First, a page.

PrintEx attracts 5000 guests, generates millions in sales
This year's PrintEx show attracted 5000 printers, and recorded millions of dollars in sales over the four-day event, which saw digital printing take centre stage.
The year’s leading B2B show for print, sign, display, labels and packaging saw 120 suppliers exhibit over some 6000sqm of exhibition space at the Sydney Showground.
Of the exhibitors 21 received Print21 HotPicks, given for innovative technology on show that brings something new to the table. Biggest sale at the expo was signed by Courtney Colour, which invested $2.5m with Currie Group.
While overall visitor numbers at the show were some 15 per cent down on 2015 – just over 5000 visitors attended this year – Visual Connections CEO Peter Harper says the figures were only a little below expectations, particularly given the continuing consolidation of the industry over the past four years.
“Predicting visitor numbers, particularly in this sector, is always difficult, but we’re satisfied with the attendances except, perhaps, from the sign and display sector, where numbers were down significantly – a great pity given the show was full of solutions for this market,” he remarks.
The organisers said the showcase included something for everyone, from automation and workflows, to product verification, AR innovations, wide-format and 3D printers, automated booklet production, media and substrates, flexible packaging and labelling solutions, textiles and DTG technologies.
The PrintEx Forum Series – including a dedicated Label & Packaging Show programme – delivered a valuable complement to the expo, kicking off each morning with Business@Breakfast and featuring a range of masterclasses, panel sessions and workshops during each day.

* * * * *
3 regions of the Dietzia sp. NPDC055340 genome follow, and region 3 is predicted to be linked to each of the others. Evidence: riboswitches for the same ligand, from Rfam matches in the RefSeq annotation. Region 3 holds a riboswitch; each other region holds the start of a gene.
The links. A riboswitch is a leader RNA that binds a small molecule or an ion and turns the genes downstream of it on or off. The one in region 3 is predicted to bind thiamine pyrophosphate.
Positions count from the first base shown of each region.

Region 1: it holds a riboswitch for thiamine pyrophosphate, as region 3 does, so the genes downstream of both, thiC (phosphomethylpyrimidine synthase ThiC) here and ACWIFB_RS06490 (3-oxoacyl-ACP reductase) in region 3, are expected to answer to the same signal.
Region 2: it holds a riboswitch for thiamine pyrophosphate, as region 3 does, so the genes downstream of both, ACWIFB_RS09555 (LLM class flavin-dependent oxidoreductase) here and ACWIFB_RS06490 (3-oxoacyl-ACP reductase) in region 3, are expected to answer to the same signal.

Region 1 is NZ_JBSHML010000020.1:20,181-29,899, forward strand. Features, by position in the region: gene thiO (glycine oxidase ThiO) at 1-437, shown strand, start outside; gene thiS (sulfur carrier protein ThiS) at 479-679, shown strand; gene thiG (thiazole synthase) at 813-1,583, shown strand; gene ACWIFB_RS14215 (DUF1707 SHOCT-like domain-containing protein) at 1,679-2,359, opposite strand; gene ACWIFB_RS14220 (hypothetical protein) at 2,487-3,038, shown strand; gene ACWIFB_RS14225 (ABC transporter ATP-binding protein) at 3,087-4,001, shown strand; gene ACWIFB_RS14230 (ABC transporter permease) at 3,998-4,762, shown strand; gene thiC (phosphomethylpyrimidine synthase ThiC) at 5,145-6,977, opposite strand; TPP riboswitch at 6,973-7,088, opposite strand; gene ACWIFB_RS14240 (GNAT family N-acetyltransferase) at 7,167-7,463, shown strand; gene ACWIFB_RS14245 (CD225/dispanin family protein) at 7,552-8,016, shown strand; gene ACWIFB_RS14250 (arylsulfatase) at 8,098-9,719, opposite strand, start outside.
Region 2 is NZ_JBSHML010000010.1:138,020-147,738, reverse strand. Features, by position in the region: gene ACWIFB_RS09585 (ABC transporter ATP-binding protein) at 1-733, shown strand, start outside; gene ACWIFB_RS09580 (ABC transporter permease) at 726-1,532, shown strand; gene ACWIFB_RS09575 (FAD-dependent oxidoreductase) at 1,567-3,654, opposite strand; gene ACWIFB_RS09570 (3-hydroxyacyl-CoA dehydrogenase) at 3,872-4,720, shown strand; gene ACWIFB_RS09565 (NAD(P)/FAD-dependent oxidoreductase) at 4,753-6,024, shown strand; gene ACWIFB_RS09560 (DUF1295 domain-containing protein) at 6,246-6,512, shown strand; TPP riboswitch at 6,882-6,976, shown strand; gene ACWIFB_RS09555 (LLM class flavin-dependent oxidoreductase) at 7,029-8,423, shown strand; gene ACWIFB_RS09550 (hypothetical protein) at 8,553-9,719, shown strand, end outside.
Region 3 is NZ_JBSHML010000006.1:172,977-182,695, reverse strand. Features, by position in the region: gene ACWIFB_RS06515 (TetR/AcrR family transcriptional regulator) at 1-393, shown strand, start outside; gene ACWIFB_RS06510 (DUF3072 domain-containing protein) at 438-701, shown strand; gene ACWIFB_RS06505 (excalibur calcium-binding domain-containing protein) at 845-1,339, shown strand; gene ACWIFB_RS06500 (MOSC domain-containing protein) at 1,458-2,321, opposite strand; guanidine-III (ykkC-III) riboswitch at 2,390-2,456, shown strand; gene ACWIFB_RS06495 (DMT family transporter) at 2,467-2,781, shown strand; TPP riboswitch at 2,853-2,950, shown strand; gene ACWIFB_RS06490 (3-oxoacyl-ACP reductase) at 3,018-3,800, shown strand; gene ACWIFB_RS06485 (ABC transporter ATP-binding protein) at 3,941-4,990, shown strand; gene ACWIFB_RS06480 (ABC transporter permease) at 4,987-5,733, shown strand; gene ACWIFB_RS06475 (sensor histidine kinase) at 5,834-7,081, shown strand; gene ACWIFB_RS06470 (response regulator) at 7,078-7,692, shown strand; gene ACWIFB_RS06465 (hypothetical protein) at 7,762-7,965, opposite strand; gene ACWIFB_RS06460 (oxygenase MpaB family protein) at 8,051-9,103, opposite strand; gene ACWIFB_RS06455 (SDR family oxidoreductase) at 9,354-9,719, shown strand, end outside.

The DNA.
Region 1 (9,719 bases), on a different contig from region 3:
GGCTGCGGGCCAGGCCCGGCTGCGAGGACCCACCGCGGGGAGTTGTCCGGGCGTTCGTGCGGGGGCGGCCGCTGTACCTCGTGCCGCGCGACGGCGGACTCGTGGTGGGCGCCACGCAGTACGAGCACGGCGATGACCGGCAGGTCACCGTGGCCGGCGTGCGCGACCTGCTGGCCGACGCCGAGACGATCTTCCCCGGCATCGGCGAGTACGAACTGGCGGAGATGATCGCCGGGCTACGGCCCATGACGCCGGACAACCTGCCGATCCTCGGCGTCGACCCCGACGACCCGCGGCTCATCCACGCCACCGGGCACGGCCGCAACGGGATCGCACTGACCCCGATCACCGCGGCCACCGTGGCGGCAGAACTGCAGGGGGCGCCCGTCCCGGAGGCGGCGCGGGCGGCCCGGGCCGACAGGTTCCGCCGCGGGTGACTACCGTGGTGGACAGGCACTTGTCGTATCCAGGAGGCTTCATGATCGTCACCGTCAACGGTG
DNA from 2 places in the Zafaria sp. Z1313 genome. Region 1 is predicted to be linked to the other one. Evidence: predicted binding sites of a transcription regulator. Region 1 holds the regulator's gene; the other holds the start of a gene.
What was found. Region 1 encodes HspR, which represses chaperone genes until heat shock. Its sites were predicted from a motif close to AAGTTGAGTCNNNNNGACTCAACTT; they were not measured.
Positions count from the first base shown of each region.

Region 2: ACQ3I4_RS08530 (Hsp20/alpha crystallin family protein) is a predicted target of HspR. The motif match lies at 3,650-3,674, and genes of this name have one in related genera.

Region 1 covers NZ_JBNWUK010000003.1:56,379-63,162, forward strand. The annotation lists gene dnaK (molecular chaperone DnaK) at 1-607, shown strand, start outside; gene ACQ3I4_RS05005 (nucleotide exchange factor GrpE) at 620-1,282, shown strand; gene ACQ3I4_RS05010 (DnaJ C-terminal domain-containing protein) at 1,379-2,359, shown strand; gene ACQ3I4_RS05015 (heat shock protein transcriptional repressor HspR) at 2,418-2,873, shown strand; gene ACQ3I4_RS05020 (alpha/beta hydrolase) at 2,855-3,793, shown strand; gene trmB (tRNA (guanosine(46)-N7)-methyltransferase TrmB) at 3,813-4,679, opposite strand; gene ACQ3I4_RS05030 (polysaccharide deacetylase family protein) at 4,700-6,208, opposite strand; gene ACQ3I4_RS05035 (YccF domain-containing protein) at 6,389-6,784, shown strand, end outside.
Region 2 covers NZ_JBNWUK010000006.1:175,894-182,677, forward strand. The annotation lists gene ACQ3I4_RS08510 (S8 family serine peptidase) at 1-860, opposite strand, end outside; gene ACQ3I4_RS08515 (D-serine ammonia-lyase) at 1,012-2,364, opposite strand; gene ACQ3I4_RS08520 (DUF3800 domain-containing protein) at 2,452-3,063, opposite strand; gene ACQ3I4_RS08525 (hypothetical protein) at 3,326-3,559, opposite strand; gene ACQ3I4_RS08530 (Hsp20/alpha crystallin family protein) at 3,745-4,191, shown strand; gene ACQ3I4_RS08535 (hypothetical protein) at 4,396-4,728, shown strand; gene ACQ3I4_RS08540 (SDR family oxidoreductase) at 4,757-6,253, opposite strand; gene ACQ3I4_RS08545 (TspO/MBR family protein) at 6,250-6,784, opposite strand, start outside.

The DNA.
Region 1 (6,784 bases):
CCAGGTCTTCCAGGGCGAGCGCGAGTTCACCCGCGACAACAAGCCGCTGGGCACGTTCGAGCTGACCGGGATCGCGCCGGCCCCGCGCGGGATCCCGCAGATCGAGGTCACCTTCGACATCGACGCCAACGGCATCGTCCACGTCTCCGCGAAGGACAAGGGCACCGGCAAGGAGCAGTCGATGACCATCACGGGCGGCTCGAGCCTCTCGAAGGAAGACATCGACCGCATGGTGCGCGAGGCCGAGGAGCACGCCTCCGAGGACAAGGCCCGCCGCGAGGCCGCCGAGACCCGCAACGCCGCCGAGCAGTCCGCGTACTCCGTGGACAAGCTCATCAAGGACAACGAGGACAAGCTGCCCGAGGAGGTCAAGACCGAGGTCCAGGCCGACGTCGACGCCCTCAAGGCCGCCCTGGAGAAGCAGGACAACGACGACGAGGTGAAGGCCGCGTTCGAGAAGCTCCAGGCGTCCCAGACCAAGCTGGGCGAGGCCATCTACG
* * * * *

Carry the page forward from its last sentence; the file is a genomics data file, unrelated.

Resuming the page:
Proceeds from the breakfast sessions, together with the auction at the 36th National Print Awards of a painting completed at PrintEx19 by artist James Patrick, also raised funds for the show’s two charities of choice - $4,415 to Man Anchor and $2,815 to Share the Dignity.
Aisles seemed less busy, but it should be noted that exhibitors requested an extra day be added to this show, so the spread of visitors across four days, rather than three, may have played into a perception that numbers were down. The steady stream did, however, deliver less wait time and more relaxed discussions on stands – something remarked upon by both visitors and exhibitors.
Rounding out the visitor cohort were some 200 students, there through Visual Connections’ partnership with Re-Engineering Australia (REA), as part of an ongoing initiative to address skills shortages by encouraging young people to consider career opportunities in the industry.
Other than the students, PrintEx chair Jeremy Brew confirmed that crowds were, as usual, dominated by business owners, CEOs, MDs and senior management, intent on maximising the opportunity to negotiate deals – and negotiate they did, with business transacted at the show expected to run well into the millions.
“PrintEx19 lived up to its reputation as a ‘decision makers’ show, with industry decision makers taking advantage of the opportunity to make new connections, discuss options with the experts and get a handle on trends – all vital factors in making important investment decisions,” Brew says.
And, while feedback so far has been overwhelmingly positive, the real measure of the show’s success will not be seen for some time, he points out.
“The real value in a show like PrintEx is that businesses leave better equipped to plan their future with confidence and continue to build the success of our vibrant and exciting industry,” Brew says. “That’s what makes for a successful show – and we believe it was delivered during PrintEx19.”